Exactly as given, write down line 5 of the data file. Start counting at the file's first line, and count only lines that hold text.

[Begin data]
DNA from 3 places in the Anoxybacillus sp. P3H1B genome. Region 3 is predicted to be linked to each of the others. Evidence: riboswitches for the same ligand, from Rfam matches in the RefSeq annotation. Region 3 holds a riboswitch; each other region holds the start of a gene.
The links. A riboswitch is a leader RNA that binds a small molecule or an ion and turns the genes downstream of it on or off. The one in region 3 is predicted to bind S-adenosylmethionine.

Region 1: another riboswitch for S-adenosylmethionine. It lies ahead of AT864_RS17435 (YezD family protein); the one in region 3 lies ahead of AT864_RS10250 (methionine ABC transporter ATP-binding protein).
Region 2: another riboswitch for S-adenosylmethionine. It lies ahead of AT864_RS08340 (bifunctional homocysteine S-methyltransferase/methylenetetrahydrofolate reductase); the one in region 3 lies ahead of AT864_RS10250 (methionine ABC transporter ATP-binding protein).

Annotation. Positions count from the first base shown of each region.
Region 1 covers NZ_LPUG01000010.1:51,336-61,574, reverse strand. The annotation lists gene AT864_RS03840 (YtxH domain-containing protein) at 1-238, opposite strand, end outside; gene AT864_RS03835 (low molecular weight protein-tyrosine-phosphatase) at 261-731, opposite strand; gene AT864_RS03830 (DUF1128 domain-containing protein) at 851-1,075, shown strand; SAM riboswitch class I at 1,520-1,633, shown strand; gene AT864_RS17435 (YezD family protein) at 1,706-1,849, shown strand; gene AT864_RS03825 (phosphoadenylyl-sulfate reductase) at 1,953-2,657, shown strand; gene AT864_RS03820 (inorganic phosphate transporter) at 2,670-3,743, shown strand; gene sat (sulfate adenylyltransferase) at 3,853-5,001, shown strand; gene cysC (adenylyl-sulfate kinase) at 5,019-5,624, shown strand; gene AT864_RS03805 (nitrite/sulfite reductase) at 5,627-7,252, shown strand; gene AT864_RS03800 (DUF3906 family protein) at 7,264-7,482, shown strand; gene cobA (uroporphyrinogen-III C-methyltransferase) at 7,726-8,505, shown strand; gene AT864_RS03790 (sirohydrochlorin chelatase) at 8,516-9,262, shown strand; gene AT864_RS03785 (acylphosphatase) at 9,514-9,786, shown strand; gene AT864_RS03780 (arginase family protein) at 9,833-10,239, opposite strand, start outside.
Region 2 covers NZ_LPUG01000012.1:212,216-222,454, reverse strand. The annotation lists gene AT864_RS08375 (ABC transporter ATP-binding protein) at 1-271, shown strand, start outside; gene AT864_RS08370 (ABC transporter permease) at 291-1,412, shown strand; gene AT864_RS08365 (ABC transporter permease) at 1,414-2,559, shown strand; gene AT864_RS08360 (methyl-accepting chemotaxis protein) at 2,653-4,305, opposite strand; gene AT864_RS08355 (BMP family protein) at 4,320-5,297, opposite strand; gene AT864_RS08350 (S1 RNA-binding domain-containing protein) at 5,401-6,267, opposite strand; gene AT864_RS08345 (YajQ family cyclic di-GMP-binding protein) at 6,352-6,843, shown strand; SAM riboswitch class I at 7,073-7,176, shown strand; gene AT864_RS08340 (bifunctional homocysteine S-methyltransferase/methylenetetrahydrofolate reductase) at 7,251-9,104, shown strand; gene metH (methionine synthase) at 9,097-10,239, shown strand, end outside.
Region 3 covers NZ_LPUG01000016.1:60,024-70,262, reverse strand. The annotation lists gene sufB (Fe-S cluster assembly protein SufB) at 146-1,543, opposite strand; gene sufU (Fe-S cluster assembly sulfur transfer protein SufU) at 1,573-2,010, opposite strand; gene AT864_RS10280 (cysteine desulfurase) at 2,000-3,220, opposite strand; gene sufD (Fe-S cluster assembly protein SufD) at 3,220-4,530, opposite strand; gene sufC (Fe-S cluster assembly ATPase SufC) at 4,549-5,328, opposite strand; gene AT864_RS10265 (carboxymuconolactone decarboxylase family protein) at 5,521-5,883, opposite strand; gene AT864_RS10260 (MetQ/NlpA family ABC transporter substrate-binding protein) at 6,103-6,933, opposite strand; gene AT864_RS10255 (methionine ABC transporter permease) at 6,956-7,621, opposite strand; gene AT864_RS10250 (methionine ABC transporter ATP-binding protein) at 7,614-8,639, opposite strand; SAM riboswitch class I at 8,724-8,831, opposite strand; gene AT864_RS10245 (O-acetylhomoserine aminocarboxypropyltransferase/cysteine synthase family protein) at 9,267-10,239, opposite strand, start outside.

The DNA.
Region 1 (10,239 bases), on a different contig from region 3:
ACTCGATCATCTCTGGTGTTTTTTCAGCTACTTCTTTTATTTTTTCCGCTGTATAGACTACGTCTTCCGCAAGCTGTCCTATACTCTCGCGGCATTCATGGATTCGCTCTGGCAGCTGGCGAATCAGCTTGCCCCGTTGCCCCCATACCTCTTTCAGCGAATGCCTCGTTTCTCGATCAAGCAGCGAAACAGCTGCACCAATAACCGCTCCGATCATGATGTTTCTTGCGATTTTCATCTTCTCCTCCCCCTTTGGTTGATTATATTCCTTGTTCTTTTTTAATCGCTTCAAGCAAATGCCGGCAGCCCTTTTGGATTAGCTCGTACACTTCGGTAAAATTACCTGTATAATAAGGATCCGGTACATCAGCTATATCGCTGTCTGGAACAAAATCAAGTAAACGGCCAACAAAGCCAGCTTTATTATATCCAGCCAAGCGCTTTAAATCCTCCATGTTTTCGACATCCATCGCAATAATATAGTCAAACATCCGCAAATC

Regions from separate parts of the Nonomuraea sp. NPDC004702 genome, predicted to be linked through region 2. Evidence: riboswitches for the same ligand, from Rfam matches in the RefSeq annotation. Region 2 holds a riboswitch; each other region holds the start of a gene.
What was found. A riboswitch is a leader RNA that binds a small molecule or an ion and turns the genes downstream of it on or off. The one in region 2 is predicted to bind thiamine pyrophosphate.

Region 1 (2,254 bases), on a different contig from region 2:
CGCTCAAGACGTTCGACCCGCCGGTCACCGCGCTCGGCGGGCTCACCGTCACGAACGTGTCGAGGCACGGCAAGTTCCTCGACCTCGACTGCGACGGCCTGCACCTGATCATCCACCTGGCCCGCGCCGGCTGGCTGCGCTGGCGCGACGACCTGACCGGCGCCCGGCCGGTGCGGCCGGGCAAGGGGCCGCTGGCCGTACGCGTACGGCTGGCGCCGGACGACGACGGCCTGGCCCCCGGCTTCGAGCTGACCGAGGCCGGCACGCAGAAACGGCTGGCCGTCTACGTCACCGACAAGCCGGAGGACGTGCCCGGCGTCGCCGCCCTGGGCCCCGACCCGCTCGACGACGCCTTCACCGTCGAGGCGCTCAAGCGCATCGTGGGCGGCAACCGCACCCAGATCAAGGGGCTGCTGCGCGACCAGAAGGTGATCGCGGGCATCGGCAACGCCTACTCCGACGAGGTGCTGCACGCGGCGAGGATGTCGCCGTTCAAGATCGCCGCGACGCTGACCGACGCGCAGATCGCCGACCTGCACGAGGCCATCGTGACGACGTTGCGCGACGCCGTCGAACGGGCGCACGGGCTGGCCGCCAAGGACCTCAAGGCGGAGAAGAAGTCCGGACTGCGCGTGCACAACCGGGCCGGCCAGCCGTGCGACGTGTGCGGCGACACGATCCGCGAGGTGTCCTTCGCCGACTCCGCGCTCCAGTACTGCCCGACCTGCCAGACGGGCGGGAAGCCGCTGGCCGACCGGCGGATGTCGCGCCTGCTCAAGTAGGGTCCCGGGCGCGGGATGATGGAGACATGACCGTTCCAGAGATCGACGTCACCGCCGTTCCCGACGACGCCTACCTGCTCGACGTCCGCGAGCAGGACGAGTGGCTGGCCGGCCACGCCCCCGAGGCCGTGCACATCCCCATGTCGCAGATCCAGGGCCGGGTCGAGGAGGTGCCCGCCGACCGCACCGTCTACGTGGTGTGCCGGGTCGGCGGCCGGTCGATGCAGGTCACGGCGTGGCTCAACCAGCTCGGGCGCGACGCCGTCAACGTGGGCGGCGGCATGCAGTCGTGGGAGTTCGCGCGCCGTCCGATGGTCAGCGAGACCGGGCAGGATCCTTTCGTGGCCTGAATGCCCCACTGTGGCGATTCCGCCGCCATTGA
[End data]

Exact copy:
Annotation. Positions count from the first base shown of each region.